Meaning found in years of saying 'I do' each day
Vowing to love and honor one another isn't something Drs. Evelyn and Tom McKnight said only once nearly 32 years ago when they got married. It is something they say daily through the choices they make.
Since their marriage July 21, 1979, at Church of the Holy Spirit in Plattsmouth, both said their love has grown stronger and deeper. "It's been magical," said Tom, 57.
Like many couples married for decades, they have seen joyful and sad times, sickness and health. The surprise was that daily life, not the intense stress of life-threatening disease, created what both call some of their more difficult times.
"The vows are an outward sign, the public declaration, which we took very seriously," said Evelyn, 56. "After the ceremony, I can remember thinking that this is forever and being very sobered by that fact."
Committing to forever and all of life's variables left her questioning her ability to do something so far reaching, she said. They had dated for five years as they went through rigorous programs for degrees in the health-care field.
Living in different cities added to the stress. With all of the challenges, Evelyn said they made it work because "I knew he was the one."
They got married when she finished her residency program and he was in his third year. "The third year of residency is much easier than the first and second, but I was still gone a lot," said Tom. It was only a shadow of their future.
They live in Fremont and are members of St. Patrick Parish. Evelyn is a clinical audiologist and Tom is a family doctor in that community.
"His practice has been more difficult than the residency because he works a lot more than he did then," Evelyn said. "There have been seasons in this marriage where I have just taken one day at a time.
"I would think, I am here, and I am in this for today and I am just going to think about today right now. Then the next day, I'd say the same thing."
Those seasons came when their three sons were young, she said. "The stress of raising them and demanding careers was hard. There were some times when it took new resolve to stay together."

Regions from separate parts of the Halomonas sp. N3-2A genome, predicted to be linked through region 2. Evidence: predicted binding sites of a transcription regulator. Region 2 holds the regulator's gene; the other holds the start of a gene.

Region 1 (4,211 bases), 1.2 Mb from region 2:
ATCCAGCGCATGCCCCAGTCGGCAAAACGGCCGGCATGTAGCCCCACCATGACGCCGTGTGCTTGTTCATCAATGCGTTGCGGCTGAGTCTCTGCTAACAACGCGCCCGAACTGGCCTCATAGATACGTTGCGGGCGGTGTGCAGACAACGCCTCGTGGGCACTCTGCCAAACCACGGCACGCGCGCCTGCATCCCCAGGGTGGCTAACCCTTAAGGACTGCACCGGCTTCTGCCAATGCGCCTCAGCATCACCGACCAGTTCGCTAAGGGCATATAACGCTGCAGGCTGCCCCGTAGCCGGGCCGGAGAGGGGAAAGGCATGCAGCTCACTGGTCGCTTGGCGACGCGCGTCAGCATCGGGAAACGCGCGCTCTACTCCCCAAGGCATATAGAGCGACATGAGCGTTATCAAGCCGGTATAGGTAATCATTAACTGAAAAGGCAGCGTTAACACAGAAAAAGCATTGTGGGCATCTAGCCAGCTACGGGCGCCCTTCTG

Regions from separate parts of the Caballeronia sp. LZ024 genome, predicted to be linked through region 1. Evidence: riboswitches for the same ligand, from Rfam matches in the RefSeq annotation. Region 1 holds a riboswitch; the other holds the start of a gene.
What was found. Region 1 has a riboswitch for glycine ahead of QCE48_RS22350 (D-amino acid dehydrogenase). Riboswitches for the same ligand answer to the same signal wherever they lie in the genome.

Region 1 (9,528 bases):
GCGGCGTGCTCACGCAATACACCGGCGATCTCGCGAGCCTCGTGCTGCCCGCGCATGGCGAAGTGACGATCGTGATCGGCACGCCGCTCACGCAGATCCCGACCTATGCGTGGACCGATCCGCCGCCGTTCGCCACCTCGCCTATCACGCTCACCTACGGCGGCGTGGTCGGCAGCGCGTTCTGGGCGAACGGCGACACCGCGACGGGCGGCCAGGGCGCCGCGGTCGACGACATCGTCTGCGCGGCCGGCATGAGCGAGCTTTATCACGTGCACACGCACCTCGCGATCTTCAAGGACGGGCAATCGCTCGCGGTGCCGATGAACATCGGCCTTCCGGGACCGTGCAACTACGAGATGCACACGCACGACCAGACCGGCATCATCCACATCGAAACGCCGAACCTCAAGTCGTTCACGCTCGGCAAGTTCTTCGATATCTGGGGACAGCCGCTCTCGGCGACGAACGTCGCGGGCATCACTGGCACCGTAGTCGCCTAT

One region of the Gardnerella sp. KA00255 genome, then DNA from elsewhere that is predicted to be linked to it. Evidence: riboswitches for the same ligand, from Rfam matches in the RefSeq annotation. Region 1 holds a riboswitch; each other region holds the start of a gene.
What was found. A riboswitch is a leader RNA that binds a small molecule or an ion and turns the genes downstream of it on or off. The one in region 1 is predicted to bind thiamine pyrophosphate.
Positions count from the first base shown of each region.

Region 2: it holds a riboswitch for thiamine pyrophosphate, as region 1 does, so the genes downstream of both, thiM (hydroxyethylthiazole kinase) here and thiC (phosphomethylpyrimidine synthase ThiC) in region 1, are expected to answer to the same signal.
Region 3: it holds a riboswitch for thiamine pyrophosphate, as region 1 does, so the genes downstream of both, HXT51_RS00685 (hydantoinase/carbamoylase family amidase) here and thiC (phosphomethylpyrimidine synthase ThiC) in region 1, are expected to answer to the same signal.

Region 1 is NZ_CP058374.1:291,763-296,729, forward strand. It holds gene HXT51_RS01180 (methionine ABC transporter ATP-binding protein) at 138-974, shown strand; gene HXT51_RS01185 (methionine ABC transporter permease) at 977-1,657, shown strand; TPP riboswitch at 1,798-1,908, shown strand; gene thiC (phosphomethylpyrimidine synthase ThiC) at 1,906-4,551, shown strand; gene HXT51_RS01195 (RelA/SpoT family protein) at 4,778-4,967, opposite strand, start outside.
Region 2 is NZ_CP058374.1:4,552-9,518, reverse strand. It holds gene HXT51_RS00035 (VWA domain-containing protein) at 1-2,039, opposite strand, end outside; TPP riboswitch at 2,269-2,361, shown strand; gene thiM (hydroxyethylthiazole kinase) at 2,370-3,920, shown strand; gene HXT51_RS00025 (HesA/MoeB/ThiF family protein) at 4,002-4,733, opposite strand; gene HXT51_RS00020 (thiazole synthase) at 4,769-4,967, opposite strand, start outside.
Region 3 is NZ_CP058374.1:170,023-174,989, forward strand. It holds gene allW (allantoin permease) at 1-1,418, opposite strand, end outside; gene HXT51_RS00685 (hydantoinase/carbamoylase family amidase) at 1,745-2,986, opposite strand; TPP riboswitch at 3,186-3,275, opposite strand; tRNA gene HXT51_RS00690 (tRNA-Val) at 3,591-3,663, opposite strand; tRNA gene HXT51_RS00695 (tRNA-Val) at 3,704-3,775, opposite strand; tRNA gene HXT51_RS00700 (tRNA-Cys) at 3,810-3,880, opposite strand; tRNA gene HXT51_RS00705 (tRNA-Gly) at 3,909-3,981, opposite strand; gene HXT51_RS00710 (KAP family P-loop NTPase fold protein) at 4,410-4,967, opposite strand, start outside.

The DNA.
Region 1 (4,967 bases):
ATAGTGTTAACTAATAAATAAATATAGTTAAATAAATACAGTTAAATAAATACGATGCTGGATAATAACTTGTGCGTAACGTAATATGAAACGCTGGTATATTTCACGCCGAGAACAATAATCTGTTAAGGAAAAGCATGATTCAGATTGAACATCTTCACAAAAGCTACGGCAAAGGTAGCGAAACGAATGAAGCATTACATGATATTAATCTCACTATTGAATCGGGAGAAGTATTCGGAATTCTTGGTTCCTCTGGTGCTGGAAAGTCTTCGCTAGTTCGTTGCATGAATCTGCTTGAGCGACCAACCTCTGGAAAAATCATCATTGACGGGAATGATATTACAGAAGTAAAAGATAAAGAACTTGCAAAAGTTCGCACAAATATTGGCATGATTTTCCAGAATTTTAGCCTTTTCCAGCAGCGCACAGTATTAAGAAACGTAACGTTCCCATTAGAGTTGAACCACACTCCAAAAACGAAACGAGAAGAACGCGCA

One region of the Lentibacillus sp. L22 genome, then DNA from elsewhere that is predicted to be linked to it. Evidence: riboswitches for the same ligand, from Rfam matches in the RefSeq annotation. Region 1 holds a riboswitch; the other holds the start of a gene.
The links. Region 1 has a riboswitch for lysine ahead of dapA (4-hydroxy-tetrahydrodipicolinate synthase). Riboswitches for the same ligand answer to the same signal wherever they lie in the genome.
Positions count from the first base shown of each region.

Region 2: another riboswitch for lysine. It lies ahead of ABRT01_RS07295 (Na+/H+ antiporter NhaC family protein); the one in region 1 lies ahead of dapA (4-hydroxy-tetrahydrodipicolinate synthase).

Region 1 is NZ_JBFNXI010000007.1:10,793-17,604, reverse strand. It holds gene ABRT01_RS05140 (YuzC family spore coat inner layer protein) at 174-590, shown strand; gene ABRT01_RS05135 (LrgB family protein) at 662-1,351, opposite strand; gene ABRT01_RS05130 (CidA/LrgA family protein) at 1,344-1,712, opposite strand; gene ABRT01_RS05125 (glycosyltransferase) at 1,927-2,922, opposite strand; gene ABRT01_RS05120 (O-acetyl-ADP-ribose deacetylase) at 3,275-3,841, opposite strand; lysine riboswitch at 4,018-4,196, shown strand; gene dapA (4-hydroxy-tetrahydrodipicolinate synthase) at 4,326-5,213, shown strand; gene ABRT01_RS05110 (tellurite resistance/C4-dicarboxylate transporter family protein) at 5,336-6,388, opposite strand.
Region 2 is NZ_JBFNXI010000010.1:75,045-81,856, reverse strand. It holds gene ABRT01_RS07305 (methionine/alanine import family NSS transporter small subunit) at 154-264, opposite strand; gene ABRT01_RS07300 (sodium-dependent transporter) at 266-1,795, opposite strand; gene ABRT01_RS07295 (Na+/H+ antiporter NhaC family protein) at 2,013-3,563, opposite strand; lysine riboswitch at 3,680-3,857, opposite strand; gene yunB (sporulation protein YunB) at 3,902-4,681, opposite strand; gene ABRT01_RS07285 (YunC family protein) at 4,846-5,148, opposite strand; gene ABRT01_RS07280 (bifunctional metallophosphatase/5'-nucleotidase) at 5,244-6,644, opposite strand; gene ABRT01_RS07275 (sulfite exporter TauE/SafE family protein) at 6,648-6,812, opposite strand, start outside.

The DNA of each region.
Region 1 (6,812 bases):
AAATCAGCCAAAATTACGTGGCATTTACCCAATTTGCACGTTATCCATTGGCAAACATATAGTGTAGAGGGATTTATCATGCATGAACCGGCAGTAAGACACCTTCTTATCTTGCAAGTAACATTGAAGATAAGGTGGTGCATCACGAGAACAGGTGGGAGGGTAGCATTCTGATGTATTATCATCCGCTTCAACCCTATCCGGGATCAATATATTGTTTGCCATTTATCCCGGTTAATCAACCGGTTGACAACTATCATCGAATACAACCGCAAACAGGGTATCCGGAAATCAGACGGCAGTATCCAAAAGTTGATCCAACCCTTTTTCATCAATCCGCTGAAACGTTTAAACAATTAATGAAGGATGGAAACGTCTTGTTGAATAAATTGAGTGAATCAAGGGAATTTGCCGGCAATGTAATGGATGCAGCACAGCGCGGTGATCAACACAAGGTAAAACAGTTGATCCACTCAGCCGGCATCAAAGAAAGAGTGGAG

That resolve was born of love, she said. She remembered thinking, "regardless of the storms facing us, I loved this man and I wanted to be with him. He wasn't the cause of the problems."
"If I had to fight my way through the storms to stay with him, then that is what I was going to do," she said.
Both came to the relationship "from a perspective of valuing and acknowledging the goodness of the other person," Tom said.
They worked to carve out time for one another. Tom is a runner, so in the evenings, Evelyn and the boys would hop on bicycles and go with him. "That was a time we could talk," she said.
They had an occasional date night and a few trips without the children. Some trips didn't involve far off destinations. A trip to an Omaha museum or restaurant counted.
"We honored each other by choosing to be together in a relaxing way," said Evelyn.
Making conscious decisions about how to spend one's free time also showed love and commitment to the marriage, Tom said.
"People in the community got full attention - sometimes to the detriment of Evelyn and the boys...I tried to structure my life around them, so I spent what little free time I had with them," he said. "That meant I chose not to golf, go to poker night, or do other things - that was a choice.
As challenging as daily life could be, Tom said that the dark time of illness did not draw them apart, "it brought us together."
Between 2000 and 2003, Evelyn had three major health crises. She was diagnosed with breast cancer and had a recurrence a few months later. While she was undergoing chemotherapy, she contracted Hepatitis C from tainted syringes.
The crises were a catalyst for bringing all the good and their love to the forefront, said Tom. "During a time like that you are more needed, more cared for, more forgiving..." more aware of the love and mortality of the other person, he said.
Their 25th anniversary fell during this time, and they wanted to honor its significance. They chose to renew their wedding vows at Mount Michael Abbey near Elkhorn, she wearing her original wedding dress and he in his tuxedo.
"It was really during one of my sickest times," said Evelyn. "We celebrated that we were still here together. We wanted to make a point to our boys that marriage is a big deal and that staying together is really a worthy goal in life."
Additional good came out of Evelyn's illnesses. They started a foundation using the malpractice settlement from the tainted syringes. The foundation works to prevent Hepatitis C outbreaks caused by unsafe injection practices. Both speak at national healthcare professional's conferences, lobby Congress, and work with the federal Centers for Disease Control and Prevention.
"It's very rewarding to have a shared passion and commitment to the greater good," said Evelyn.